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Thursday, 18 May 2017

Tory plans for social care 'missed opportunity' and could make crisis worse, Age UK

Written by Sally Wardle and Catherine Wylie

Conservative plans for social care have been branded a "missed opportunity" to solve the existing crisis facing older people, with a charity boss saying a solution seems as far away as ever.

The party's manifesto includes plans to fund increased spending on social care by withdrawing the winter fuel payment from wealthier pensioners, and offers protection from the cost of social care for people with assets of £100,000 or less, a dramatic increase from the current £23,250 level in England.

Critics say many families will still be left with huge debts as a result of social care, with homes left in inheritances having to be sold to pay them off.

No one will have to sell their home to pay for care costs in their lifetime, while a person's assets would not be allowed to dip below £100,000 as a result of paying for care, according to the proposal.

Caroline Abrahams, charity director at Age UK, said the situation could get worse instead of better. She said there is a worry that some older people will be so "frightened" about the cost and "possibility of having to sell their home" that they might be put off seeking the care they need.

She said it is a "good thing" that the threshold has been raised to £100,000, but added that it will be "more than outweighed by the bad impacts".

Ms Abrahams told the Press Association: "Sadly, we don't think these measures will solve the crisis in social care. In fact, in some ways they could make it worse.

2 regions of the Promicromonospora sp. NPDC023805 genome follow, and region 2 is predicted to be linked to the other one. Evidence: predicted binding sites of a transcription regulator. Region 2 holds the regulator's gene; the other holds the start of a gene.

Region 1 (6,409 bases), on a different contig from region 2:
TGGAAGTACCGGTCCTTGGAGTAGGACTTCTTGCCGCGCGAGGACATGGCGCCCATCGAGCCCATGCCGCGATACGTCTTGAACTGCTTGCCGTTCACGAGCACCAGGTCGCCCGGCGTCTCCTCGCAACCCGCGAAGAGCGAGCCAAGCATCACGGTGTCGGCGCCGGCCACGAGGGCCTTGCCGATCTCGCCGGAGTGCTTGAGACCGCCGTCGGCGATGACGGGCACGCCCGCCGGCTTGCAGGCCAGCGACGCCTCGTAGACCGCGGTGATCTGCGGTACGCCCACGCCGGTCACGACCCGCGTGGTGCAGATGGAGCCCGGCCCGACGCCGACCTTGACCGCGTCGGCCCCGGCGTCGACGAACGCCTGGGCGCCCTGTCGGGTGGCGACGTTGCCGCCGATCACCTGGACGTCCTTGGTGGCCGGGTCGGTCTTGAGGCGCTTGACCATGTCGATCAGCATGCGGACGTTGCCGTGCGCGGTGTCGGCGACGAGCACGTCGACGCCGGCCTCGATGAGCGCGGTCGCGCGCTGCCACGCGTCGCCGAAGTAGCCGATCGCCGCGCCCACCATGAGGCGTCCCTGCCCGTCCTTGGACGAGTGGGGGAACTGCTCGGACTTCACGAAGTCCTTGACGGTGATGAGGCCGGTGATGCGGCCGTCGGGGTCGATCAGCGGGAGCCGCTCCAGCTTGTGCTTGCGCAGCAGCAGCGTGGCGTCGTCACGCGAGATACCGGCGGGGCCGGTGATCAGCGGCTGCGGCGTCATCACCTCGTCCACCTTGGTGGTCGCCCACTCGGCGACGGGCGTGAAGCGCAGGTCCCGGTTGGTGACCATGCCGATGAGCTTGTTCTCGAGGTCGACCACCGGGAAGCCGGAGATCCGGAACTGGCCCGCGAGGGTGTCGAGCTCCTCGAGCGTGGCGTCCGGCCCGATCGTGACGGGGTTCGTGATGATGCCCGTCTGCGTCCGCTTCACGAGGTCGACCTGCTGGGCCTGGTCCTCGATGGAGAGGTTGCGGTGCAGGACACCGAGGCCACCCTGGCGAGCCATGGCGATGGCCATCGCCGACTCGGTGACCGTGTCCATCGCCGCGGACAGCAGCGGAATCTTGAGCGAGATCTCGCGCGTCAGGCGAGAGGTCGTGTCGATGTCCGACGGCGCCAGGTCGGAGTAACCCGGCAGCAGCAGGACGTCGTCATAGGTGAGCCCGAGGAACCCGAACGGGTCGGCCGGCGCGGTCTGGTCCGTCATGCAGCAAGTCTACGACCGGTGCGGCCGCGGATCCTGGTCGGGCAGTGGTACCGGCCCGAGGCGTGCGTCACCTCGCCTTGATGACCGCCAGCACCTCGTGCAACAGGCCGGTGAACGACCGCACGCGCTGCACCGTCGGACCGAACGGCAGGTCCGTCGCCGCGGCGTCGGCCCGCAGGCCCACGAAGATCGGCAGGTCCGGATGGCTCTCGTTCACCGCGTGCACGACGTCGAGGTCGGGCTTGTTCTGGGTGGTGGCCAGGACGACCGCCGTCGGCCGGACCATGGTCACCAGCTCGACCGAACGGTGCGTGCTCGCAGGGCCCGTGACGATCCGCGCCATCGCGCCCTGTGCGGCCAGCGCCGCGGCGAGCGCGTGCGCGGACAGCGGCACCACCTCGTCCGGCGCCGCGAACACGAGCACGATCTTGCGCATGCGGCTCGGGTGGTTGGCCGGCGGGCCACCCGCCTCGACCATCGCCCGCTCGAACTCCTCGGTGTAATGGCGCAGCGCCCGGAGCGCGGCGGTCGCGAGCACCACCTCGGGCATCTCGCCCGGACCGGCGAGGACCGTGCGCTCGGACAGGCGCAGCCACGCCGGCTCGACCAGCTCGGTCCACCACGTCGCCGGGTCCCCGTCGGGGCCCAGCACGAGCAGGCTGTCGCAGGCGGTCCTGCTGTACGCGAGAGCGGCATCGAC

"That's especially because of the bringing-in of housing to the domiciliary care means test. Because that is going to result in many more people who are homeowners and who need care having to fund it themselves.

"Part of our worry is that in that situation, some older people will either struggle to do that, especially if they are on their own without any family help, and also that they could lose out quite a lot as a result.

"It's very hard to see how we could actually end up with a really functioning national solution to the crisis in social care on the basis of what people are talking about today."

Ms Abrahams said it is "tremendously important" that the 1.2 million older people who have an unmet need for social care get the help they need, adding: "I don't think there's anything that we see today that convinces us that that's going to change.

"And in fact, for the reasons that we've explained, some things could get worse. And I think that's just a crying shame and a really big missed opportunity."

The package also came under attack from the author of a review of social care, Sir Andrew Dilnot, who said he was "very disappointed" that a planned £72,000 cap on care costs was being scrapped - a move he said would leave elderly people "helpless" to control costs.

Jeremy Hughes, chief executive at Alzheimer's Society, said: "We've been crying out for a solution that ends the catastrophic costs of dementia social care. For people spending over half a million pounds on dementia care, nothing parties have yet proposed will help."

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